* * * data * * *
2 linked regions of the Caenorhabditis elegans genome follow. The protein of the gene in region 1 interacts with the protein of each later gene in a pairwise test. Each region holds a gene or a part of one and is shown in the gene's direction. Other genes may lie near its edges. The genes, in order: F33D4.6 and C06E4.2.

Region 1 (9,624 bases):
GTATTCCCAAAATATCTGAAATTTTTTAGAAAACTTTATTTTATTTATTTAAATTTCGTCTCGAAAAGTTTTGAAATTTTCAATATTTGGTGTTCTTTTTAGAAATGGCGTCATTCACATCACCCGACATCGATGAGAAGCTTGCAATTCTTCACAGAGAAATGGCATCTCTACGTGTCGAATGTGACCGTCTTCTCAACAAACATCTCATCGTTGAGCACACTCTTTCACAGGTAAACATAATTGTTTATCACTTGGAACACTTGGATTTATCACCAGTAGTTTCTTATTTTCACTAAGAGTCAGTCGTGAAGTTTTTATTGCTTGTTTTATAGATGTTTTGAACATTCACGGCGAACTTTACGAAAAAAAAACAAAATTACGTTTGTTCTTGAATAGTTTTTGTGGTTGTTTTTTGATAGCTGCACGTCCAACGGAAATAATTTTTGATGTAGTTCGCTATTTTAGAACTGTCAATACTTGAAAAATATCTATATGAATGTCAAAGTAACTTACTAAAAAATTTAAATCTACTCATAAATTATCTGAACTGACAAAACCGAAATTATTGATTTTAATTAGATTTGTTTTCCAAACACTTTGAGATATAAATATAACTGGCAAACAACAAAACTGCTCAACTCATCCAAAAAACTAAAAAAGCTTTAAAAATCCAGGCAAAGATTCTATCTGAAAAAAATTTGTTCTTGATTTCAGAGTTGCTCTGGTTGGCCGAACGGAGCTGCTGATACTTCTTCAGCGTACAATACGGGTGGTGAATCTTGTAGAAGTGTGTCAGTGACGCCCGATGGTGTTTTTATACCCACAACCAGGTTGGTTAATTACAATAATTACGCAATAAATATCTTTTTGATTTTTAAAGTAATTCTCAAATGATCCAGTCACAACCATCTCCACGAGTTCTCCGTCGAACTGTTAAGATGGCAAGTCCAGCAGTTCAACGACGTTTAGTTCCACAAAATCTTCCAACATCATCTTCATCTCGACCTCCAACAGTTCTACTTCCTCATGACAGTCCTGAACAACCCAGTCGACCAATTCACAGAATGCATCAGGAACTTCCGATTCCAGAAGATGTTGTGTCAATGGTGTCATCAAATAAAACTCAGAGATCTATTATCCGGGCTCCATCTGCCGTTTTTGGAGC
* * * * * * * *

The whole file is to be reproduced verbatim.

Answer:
2 linked regions of the Caenorhabditis elegans genome follow. The protein of the gene in region 1 interacts with the protein of each later gene in a pairwise test. Each region holds a gene or a part of one and is shown in the gene's direction. Other genes may lie near its edges. The genes, in order: F33D4.6 and C06E4.2.

Region 1 (9,624 bases):
GTATTCCCAAAATATCTGAAATTTTTTAGAAAACTTTATTTTATTTATTTAAATTTCGTCTCGAAAAGTTTTGAAATTTTCAATATTTGGTGTTCTTTTTAGAAATGGCGTCATTCACATCACCCGACATCGATGAGAAGCTTGCAATTCTTCACAGAGAAATGGCATCTCTACGTGTCGAATGTGACCGTCTTCTCAACAAACATCTCATCGTTGAGCACACTCTTTCACAGGTAAACATAATTGTTTATCACTTGGAACACTTGGATTTATCACCAGTAGTTTCTTATTTTCACTAAGAGTCAGTCGTGAAGTTTTTATTGCTTGTTTTATAGATGTTTTGAACATTCACGGCGAACTTTACGAAAAAAAAACAAAATTACGTTTGTTCTTGAATAGTTTTTGTGGTTGTTTTTTGATAGCTGCACGTCCAACGGAAATAATTTTTGATGTAGTTCGCTATTTTAGAACTGTCAATACTTGAAAAATATCTATATGAATGTCAAAGTAACTTACTAAAAAATTTAAATCTACTCATAAATTATCTGAACTGACAAAACCGAAATTATTGATTTTAATTAGATTTGTTTTCCAAACACTTTGAGATATAAATATAACTGGCAAACAACAAAACTGCTCAACTCATCCAAAAAACTAAAAAAGCTTTAAAAATCCAGGCAAAGATTCTATCTGAAAAAAATTTGTTCTTGATTTCAGAGTTGCTCTGGTTGGCCGAACGGAGCTGCTGATACTTCTTCAGCGTACAATACGGGTGGTGAATCTTGTAGAAGTGTGTCAGTGACGCCCGATGGTGTTTTTATACCCACAACCAGGTTGGTTAATTACAATAATTACGCAATAAATATCTTTTTGATTTTTAAAGTAATTCTCAAATGATCCAGTCACAACCATCTCCACGAGTTCTCCGTCGAACTGTTAAGATGGCAAGTCCAGCAGTTCAACGACGTTTAGTTCCACAAAATCTTCCAACATCATCTTCATCTCGACCTCCAACAGTTCTACTTCCTCATGACAGTCCTGAACAACCCAGTCGACCAATTCACAGAATGCATCAGGAACTTCCGATTCCAGAAGATGTTGTGTCAATGGTGTCATCAAATAAAACTCAGAGATCTATTATCCGGGCTCCATCTGCCGTTTTTGGAGC